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A West St. Paul home at the corner of Thompson and Oakdale draws protests over anti-abortion signs. A group of peaceful protesters stood on the opposite corner twice on Thursday and a march came to the corner on Saturday.
The Signs and the Issue
Five different large signs condemn abortion and share a Christian message. Two of the signs specifically address race, one showing a graphic image of slavery and comparing fighting slavery to fighting abortion.
“I’m not trying to just agitate people,” said homeowner Jason Ingebrigtsen. “I do want to prick someone’s conscious—we just can’t kill babies.”
But those images specifically are the ones inviting protest.
“You can get your message across without the images of slaves or the mentioning of more black babies are aborted than born,” said Kimber Scott, who helped organize and lead the Saturday march. “I respect they have their own opinion, everyone is free to that, but seeing images from a history that we are still battling to get away from is honestly very triggering.”
“I understand why some people would be triggered by that, I mean they act on emotion,” said Ingebrigtsen. He argued that it’s history and people shouldn’t shy away from history. “Right now the plague I’m trying to address is abortion.”
Women of West St. Paul (WoW) and Residents of Color Collective (ROCC) organized the Saturday march to encourage people to vote and counter the anti-abortion signs.
“We want to unite as neighbors to show our residents of color and women in our communities that we won’t accept misogyny or racism here,” said the Facebook event organizing the march.
Fifteen to 20 people marched up Oakdale Avenue carrying signs that said “Black Lives Matter,” “All Are Welcome,” and “Vote.” They stopped at the corner in front of the former Thompson Oaks golf course.
Half a dozen people joined Ingebrigtsen in his front yard and the two groups faced off for about 10 minutes. A number of cars honked in support at the busy four-way stop.
“Love not hate, that’s what makes America great,” the marchers chanted, and Ingebrigtsen and his supporters called back, “All black lives matter.”
During the Thursday afternoon protest, Ingebrigtsen approached the protesters to offer water and started debating them. On Saturday Ingebrigtsen stayed in his yard, but did invite the group of marchers to come over and talk. No one responded to him.
As if the situation weren’t highly charged already, it also had political implications.
Ingebrigtsen’s yard initially had signs for West St. Paul City Council member Bob Pace, but they were removed at the candidate’s request. Then signs for Republican Minnesota House candidate Mariah de la Paz went up.
“All that money that goes to Black Lives Matter is filtered off to Democrats who support abortion,” Ingebrigtsen said, which is a widely debunked claim.
The march included Pace’s opponent, Julie Eastman, and mayoral candidate Kimetha “KaeJae” Johnson.
Online discussion about the signs and protests note that people do have free speech to say what they want, but that also comes with the consequence of upsetting neighbors and inviting protest.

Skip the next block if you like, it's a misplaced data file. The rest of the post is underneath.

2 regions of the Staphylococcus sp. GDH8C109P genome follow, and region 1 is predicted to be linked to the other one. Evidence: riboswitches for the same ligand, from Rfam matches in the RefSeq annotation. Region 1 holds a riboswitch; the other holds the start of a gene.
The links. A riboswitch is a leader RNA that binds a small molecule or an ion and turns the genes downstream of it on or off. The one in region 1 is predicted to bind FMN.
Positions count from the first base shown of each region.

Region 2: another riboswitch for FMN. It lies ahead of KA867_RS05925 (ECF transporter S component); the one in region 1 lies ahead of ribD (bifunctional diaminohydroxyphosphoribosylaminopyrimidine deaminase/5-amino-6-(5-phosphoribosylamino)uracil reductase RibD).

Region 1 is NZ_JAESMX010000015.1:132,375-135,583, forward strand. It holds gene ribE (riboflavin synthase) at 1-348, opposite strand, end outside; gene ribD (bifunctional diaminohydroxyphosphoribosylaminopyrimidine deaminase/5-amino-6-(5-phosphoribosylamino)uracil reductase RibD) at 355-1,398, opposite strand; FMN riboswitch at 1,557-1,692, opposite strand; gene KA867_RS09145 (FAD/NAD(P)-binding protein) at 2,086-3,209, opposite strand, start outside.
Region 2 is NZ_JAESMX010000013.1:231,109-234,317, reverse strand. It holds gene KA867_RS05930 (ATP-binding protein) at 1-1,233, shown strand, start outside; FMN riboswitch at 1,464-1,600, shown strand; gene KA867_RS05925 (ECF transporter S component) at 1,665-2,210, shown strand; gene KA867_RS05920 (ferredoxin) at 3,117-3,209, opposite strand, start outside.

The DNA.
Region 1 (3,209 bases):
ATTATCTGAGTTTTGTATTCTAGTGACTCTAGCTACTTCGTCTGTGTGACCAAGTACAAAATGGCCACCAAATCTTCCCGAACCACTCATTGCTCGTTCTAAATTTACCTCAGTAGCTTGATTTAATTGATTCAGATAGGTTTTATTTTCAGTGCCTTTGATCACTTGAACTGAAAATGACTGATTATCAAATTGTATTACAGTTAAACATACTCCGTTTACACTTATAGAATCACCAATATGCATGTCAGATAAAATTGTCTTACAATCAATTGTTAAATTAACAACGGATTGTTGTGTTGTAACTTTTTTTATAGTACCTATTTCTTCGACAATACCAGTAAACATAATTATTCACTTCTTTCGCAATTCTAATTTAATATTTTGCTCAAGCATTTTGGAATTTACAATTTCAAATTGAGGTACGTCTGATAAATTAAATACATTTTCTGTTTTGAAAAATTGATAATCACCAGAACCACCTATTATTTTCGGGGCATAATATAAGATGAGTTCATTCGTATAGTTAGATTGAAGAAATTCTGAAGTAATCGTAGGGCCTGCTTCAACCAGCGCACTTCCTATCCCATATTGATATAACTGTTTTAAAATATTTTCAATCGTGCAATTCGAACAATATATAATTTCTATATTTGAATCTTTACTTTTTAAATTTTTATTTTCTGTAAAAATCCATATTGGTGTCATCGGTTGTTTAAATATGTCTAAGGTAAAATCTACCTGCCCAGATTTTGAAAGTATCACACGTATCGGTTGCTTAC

Seven or eight people have reached out to Ingebrigtsen to show support for his signs.
Ingebrigtsen has lived in West St. Paul for three to four years and works as a carpenter.
Oct. 12, 2020 Update: Here’s the city attorney’s analysis on whether or not the city can prohibit the signs (short version: not now, but after November 13 they can).
Oct. 16, 2020 Update: During Monday’s City Council meeting, all present members spoke out against the signs in response to a citizen comment. Council Member John Justen said the group mentioned on the signs (not the homeowner) has ties to white supremacist groups. That’s prompted a response from the homeowner and a back and forth with Justen in the comments on our Council recap post.
There’s also an effort to raise money for an abortion rights nonprofit in response to the signs, based on how many cars drive past the signs.
Feb. 1, 2021 Update: As discussed at a recent City Council meeting, these signs were removed for violating the local sign ordinance.
April 11, 2021 Update: Given the attention over the removal of the Black Lives Matter mural, this story has increased significance. Our October 12 update above was inaccurate and we’ve updated it. At the time the city attorney’s analysis concluded that the signs did violate the sign ordinance based on the number, size, and being attached to the fence. However, state law about signs during the election preempted the city ordinance and prohibited them from enforcing it until after the election. So the signs could stay, until November 13. Then they had to (and did) come down.
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Images of history they are still battling today? We don’t allow slavery in America? That history should be a reminder of how far we’ve come.
Still battling today? Where? Please contact me if you know a place in the US where this is going on.. I did not know that..
It is a reminder of how far we have come for sure. It is also a reminder, that what society accepts, and the supreme court calls legal is not always right.
Your sense of justice is real, it is in you because you are created in the image of God, whether you believe that or not. A Holy and Just God. If we all knew that one truth, we could get on with real relationships that honor the God who created us, just the way He created us…. Instead many continue to suppress the obvious and overwhelming evidence of God to passify their conscience, as they support evil politicians that support killing for convenience…
History repeats itself again…